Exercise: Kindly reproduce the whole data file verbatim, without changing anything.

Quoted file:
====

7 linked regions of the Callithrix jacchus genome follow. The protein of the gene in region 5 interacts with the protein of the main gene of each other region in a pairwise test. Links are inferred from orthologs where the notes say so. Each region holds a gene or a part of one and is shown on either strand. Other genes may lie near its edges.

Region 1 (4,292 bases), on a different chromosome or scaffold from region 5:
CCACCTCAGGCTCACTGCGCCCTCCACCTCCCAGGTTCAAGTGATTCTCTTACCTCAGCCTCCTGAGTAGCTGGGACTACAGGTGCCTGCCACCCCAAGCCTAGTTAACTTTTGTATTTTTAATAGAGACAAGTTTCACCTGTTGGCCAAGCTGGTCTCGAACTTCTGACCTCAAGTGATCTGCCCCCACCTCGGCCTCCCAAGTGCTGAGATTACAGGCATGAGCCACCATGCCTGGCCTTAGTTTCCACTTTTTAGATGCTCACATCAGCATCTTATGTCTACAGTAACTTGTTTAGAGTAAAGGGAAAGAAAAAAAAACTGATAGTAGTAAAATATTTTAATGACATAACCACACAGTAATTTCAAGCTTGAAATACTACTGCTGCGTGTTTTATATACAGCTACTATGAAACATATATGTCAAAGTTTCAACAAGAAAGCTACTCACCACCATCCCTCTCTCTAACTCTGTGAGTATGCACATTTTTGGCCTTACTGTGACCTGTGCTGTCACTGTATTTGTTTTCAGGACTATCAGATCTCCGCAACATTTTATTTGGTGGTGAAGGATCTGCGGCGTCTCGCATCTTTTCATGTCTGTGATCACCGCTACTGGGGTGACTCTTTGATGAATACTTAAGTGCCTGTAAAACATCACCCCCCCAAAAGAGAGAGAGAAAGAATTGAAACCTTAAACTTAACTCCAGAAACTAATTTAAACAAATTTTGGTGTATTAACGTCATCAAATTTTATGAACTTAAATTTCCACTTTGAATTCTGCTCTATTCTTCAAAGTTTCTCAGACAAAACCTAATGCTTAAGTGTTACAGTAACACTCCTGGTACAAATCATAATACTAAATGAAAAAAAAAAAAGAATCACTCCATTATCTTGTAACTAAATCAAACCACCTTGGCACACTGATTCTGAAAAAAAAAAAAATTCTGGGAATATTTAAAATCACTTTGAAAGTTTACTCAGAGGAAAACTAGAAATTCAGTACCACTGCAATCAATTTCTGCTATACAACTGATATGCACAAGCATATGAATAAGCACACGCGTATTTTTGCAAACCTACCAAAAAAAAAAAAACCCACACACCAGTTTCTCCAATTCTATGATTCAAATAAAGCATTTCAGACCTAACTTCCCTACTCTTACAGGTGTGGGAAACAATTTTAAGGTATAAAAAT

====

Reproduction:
7 linked regions of the Callithrix jacchus genome follow. The protein of the gene in region 5 interacts with the protein of the main gene of each other region in a pairwise test. Links are inferred from orthologs where the notes say so. Each region holds a gene or a part of one and is shown on either strand. Other genes may lie near its edges.

Region 1 (4,292 bases), on a different chromosome or scaffold from region 5:
CCACCTCAGGCTCACTGCGCCCTCCACCTCCCAGGTTCAAGTGATTCTCTTACCTCAGCCTCCTGAGTAGCTGGGACTACAGGTGCCTGCCACCCCAAGCCTAGTTAACTTTTGTATTTTTAATAGAGACAAGTTTCACCTGTTGGCCAAGCTGGTCTCGAACTTCTGACCTCAAGTGATCTGCCCCCACCTCGGCCTCCCAAGTGCTGAGATTACAGGCATGAGCCACCATGCCTGGCCTTAGTTTCCACTTTTTAGATGCTCACATCAGCATCTTATGTCTACAGTAACTTGTTTAGAGTAAAGGGAAAGAAAAAAAAACTGATAGTAGTAAAATATTTTAATGACATAACCACACAGTAATTTCAAGCTTGAAATACTACTGCTGCGTGTTTTATATACAGCTACTATGAAACATATATGTCAAAGTTTCAACAAGAAAGCTACTCACCACCATCCCTCTCTCTAACTCTGTGAGTATGCACATTTTTGGCCTTACTGTGACCTGTGCTGTCACTGTATTTGTTTTCAGGACTATCAGATCTCCGCAACATTTTATTTGGTGGTGAAGGATCTGCGGCGTCTCGCATCTTTTCATGTCTGTGATCACCGCTACTGGGGTGACTCTTTGATGAATACTTAAGTGCCTGTAAAACATCACCCCCCCAAAAGAGAGAGAGAAAGAATTGAAACCTTAAACTTAACTCCAGAAACTAATTTAAACAAATTTTGGTGTATTAACGTCATCAAATTTTATGAACTTAAATTTCCACTTTGAATTCTGCTCTATTCTTCAAAGTTTCTCAGACAAAACCTAATGCTTAAGTGTTACAGTAACACTCCTGGTACAAATCATAATACTAAATGAAAAAAAAAAAAGAATCACTCCATTATCTTGTAACTAAATCAAACCACCTTGGCACACTGATTCTGAAAAAAAAAAAAATTCTGGGAATATTTAAAATCACTTTGAAAGTTTACTCAGAGGAAAACTAGAAATTCAGTACCACTGCAATCAATTTCTGCTATACAACTGATATGCACAAGCATATGAATAAGCACACGCGTATTTTTGCAAACCTACCAAAAAAAAAAAAACCCACACACCAGTTTCTCCAATTCTATGATTCAAATAAAGCATTTCAGACCTAACTTCCCTACTCTTACAGGTGTGGGAAACAATTTTAAGGTATAAAAAT